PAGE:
This line comes from the well-known poem “Caucasus” by Ukraine’s national poet Taras Shevchenko, in which he appeals to the moral values of justice and freedom for those who fight for it. As a symbol of uncompromising struggle for human rights and equality who suffered for his beliefs, Shevchenko has been widely appropriated by the popular culture in the course of last year’s “Revolution of Dignity.”
These moral values are now more than ever at risk in Ukraine. The country is dealing with the Russian aggression in the East, the loss of the Crimea and the export-oriented economy in the Donbas region, failing reforms of the government and discontent in the society where populist tendencies are gaining momentum.1 The growing militarization of the society harbors severe risks for the values of liberal democracy: gender equality or even freedom of speech easily become secondary in the face of war.
In times like these, Taras Shevchenko once again should become a source of inspiration and a powerful symbol of resistance and unity of the Ukrainian society. From Crimea, Kharkiv and Dnipropetrovsk in Eastern Ukraine, to Kyiv and Lviv, and to places abroad Ukrainians celebrate Shevchenko (1814-1861), the bicentennial of whose birth commenced last year on March 9. While rather little known in the West, Shevchenko’s stature in Ukrainian culture makes him the Ukrainian counterpart of Shakespeare, Baudelaire, Cervantes, or Mickiewicz. His uncompromising moral stance on violence and aggression, his unrestricted compassion for human suffering, and the beauty of his poetry have guided Ukrainians through many dramatic events in the past and to this day.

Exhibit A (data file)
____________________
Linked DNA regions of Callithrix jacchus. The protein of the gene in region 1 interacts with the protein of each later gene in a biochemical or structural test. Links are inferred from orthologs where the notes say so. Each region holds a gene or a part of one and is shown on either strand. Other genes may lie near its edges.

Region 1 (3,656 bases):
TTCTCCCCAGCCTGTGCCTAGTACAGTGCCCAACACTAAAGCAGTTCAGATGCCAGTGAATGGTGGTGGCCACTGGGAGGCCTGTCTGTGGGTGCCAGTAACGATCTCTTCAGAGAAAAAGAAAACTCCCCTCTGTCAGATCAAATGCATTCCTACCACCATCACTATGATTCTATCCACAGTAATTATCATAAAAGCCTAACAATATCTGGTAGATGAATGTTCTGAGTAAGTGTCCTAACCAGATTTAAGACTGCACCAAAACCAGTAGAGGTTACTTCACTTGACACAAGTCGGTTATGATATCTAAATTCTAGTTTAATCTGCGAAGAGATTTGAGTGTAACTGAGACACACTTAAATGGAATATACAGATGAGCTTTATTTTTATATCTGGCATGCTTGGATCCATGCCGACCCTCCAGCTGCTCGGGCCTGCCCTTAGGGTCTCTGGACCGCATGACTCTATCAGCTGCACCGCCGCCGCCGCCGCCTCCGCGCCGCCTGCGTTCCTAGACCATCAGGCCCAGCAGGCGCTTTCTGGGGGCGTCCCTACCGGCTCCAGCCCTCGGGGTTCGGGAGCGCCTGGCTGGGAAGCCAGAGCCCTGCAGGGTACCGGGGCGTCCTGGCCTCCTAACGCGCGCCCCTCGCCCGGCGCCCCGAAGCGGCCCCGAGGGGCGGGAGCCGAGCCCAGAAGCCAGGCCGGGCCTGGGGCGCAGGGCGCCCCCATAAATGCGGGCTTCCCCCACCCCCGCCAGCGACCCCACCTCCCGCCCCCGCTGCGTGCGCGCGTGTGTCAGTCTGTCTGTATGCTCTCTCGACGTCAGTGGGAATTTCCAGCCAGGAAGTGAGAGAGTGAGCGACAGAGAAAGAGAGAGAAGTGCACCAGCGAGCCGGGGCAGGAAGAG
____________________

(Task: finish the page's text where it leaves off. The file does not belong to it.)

Born into slavery (the form known as serfdom), Shevchenko gives voice to his people and epitomizes for Ukrainians the human struggle for freedom and dignity. Throughout the heroic protests of the “Revolution of Dignity,” as well as during Russia’s hybrid war in Eastern Ukraine, Shevchenko has been implicitly present as the people’s leader in the struggle for their rights and liberty. The many adaptations of one of the most canonic of his images in the Maidan protests – depicting him as the immediate participant of the resistance to the government’s bloody crackdown – provide undeniable proof for it.
This is primarily due to the fact that, at a moment when the Ukrainian language was considered no more than a “southern dialect” of Russian, and when Ukraine’s culture had been reduced to a form of colorful entertainment for both the Russian and the now Russophone Ukrainian gentry, Shevchenko not only challenged the imperial paradigm, but reinvented the modern Ukrainian language as the fully-fledged poetic device of immense power and deep subtlety. A Romantic poet who in numerous ways anticipated modernist experimentation, he took human suffering as the moral guidance for his work: with unparalleled courage Shevchenko addressed questions of slavery, rape and incest, fratricide and colonialism, not sparing either his compatriots or their perpetrators.
Shevchenko’s rise to the status of a national poet is both a detective story and a tale of much pain, sacrifice, and hard work. Following his owner Pavel Engelhardt, at a young age he moves from Central Ukraine to Vilnius and then to St. Petersburg where he learns painting and begins writing poetry. Thanks to the efforts of his influential friends in Russia’s capital and under direct participation of the tsar Nikolai I’s family, he gains freedom at the age of 24. A promising painter, he immediately is accepted at the Russian Academy of Arts in the class of Karl Briullov. Very soon he is recognized as one of the most talented artists of the Russian high society, especially after the publication of the first collection of his poetry, Kobzar [The Minstrel], in 1840, that became a big success among prominent Russian critics. This collection revolutionized the understanding of Ukrainian as a language of poetic excellence and played the key role in the formation of the Ukrainian modern nation as we witness it today.